By now, it's possible to see that not knowing who has access to systems and what they can do with that access is a fundamental flaw in a security strategy. Yet time and time again it is the basics of “user management” that leads to companies failing before they begin, as no matter what focus they put on the “enemy”, they are vulnerable to being blindsided by something on the inside. 

It's worth noting that the “insider threat” is not necessarily a “rogue administrator” or “Edward Snowden”. It could be a loyal member of staff or contractor who fell fowl to a social engineering exercise and left the company open to attack because they had more access than they needed.

Improving user management does not require the purchase of new technology, not should it cost millions of pounds to make improvements and reduce levels of risk

Matt White, KPMG

When changing job role, users often have additional access appended to their profile, while the removal of their old access is frequently overlooked. Likewise, when leaving employment they often don't have their account revoked in a timely fashion, once more leaving a vulnerability that is relatively simple to fix.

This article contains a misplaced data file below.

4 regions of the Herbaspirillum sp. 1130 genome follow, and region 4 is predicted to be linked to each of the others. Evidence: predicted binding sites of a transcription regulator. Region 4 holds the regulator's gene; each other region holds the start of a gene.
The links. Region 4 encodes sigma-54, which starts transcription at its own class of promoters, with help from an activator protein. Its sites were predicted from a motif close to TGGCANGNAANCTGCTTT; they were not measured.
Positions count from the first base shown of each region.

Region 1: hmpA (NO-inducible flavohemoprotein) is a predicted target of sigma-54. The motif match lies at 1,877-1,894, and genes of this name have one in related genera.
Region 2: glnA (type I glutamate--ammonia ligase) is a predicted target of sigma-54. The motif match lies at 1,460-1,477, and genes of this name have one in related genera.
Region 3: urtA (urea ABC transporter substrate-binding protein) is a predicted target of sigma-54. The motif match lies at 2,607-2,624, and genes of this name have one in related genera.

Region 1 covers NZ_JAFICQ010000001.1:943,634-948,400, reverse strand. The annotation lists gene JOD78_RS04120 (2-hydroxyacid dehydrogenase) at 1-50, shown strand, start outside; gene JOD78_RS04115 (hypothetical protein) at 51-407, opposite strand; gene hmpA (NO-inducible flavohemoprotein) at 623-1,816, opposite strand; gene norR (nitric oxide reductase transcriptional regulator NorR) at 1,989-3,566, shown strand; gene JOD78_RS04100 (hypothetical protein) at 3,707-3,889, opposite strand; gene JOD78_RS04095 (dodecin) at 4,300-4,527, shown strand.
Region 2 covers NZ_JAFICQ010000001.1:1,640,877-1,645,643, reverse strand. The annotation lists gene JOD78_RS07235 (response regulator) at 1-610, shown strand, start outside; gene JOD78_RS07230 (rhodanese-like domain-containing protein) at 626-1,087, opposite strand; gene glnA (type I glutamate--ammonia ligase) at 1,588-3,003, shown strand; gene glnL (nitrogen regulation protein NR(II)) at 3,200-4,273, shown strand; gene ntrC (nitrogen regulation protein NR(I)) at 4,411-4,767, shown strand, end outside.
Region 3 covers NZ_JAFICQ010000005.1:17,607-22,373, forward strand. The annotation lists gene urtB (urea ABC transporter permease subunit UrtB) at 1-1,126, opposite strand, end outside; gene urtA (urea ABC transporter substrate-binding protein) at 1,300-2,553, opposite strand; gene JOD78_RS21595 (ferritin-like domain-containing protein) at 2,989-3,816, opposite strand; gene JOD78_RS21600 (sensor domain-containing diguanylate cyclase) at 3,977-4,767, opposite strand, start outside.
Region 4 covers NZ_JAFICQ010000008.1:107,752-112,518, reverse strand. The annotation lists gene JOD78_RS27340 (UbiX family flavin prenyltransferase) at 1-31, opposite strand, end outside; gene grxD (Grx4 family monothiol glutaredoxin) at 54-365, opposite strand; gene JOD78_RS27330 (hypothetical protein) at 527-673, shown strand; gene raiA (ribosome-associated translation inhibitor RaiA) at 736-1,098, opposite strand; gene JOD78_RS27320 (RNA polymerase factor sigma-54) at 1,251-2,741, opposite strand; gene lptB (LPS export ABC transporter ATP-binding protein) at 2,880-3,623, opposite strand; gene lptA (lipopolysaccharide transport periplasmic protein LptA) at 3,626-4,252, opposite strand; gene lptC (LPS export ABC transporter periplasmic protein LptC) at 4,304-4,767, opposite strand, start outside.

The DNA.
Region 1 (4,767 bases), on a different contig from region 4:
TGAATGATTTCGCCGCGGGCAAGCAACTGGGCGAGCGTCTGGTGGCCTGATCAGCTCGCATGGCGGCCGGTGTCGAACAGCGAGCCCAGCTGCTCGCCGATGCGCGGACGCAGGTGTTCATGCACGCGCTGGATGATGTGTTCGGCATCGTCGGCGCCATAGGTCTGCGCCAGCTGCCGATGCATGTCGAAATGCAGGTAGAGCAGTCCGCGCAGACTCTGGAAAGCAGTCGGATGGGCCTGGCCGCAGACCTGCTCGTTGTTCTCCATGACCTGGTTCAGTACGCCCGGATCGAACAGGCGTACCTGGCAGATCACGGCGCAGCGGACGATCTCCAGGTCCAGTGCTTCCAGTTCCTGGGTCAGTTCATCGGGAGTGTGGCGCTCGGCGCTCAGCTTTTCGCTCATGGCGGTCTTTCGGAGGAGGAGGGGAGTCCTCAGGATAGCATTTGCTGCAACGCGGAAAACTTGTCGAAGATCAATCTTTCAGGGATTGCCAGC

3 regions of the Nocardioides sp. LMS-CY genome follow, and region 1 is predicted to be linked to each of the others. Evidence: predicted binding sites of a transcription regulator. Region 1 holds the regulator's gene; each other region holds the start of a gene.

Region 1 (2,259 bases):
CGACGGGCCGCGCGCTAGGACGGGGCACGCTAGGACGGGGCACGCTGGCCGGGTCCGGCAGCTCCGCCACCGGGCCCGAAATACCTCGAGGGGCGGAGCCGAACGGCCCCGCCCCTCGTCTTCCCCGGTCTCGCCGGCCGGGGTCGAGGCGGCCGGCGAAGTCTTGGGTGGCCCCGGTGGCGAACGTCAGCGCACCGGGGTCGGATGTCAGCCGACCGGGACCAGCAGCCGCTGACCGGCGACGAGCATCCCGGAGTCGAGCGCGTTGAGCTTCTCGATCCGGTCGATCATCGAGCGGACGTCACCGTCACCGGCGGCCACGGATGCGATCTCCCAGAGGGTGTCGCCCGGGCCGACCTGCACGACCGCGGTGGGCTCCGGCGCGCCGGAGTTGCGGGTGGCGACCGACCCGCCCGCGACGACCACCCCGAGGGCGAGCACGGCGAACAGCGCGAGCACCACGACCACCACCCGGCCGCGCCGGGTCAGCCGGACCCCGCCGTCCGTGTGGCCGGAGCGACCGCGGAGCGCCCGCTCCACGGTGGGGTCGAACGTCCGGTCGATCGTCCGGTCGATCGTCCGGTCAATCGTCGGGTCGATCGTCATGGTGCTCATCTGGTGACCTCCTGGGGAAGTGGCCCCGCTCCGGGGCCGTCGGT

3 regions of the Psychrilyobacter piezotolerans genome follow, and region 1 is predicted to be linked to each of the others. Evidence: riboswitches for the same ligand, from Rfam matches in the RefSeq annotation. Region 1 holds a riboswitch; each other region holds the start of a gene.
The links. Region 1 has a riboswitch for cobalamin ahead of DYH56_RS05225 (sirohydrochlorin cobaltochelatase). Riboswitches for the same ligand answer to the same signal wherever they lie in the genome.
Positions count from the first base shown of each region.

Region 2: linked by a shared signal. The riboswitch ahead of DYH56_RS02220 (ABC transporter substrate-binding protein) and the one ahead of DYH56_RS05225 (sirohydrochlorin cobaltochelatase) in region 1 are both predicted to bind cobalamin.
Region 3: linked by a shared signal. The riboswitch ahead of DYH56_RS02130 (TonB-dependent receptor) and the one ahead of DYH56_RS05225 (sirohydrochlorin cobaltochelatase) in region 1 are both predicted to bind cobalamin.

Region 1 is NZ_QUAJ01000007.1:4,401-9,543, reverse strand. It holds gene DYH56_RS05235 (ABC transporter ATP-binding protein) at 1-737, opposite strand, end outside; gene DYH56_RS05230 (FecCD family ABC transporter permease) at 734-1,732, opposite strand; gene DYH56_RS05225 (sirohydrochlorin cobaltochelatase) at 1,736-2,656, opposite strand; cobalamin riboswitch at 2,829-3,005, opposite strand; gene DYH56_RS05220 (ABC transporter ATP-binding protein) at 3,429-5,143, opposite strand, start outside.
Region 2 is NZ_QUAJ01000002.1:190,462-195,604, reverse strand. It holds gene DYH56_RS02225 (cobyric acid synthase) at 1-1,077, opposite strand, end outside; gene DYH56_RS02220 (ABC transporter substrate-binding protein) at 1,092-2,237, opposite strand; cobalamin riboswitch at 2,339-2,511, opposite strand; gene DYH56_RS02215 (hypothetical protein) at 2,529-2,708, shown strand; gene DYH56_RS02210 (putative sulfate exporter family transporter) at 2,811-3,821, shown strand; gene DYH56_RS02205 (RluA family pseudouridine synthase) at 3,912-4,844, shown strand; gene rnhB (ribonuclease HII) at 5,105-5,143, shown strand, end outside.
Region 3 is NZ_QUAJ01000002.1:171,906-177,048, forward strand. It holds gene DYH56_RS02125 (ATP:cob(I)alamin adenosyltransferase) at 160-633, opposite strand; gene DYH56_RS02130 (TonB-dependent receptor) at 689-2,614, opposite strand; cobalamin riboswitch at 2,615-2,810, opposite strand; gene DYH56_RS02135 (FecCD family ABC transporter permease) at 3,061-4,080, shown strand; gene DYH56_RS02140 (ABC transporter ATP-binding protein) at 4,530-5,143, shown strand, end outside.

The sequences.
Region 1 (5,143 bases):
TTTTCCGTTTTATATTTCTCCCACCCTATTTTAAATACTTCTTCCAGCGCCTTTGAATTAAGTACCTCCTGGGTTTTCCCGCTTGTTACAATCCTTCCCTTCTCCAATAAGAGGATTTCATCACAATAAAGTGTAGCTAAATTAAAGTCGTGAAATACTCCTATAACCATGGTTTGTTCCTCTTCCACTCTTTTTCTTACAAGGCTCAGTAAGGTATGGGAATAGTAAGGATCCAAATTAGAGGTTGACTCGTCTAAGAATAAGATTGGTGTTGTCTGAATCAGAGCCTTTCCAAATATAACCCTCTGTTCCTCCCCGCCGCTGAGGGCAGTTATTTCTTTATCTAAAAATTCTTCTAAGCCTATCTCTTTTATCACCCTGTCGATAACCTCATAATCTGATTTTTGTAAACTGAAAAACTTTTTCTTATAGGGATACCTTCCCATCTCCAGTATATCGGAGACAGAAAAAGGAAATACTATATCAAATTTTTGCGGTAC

So how can businesses benefit from Sun Tzu’s wisdom?

Luckily for all, the foundational steps to help reduce the risk of a security incident by “knowing yourself” are simple:

  • Understand at a business level what access is required to do a job, e.g. ask questions such as “how much access do they really need?” and “do they need to access those files?”
  • Understand the dangerous (toxic) combinations of access to prevent potentially fraudulent activity.
  • Regularly review and check who has access to what.
  • Amend/revoke access when someone moves role or leaves.

Improving user management does not require the purchase of new technology, nor should it cost millions of pounds to make improvements and reduce levels of risk.  

Although achieving a best-of-breed system will involve finding the appropriate balance of people, process and technology for your needs, simple changes to the fundamentals of how a user is created, managed and archived can have tremendous widescale effects on an enterprise for a relatively low expenditure of time and money.


Matt White is a senior manager at KPMG’s Cyber Security practice.

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It's a good reminder, but let's be honest. Locking down priviledges means low trust. Low trust drives up cost and slows things down - every new request needs to be approved by the supervisor AND the business owner AND not come from the person AND then someone needs to execute on the call AND it needs to expire on a certain date AND someone needs to check on that date AND ...

Or you could do a risk management exercise on permissions and apply a complex scheme like that if the permissions matter. Throw in periodic audits and call it done.

Of course, that does mean measurably less security. Someone has to make the tradeoff. If you're PayPal, you might come down on the side of security.

ARE you paypal?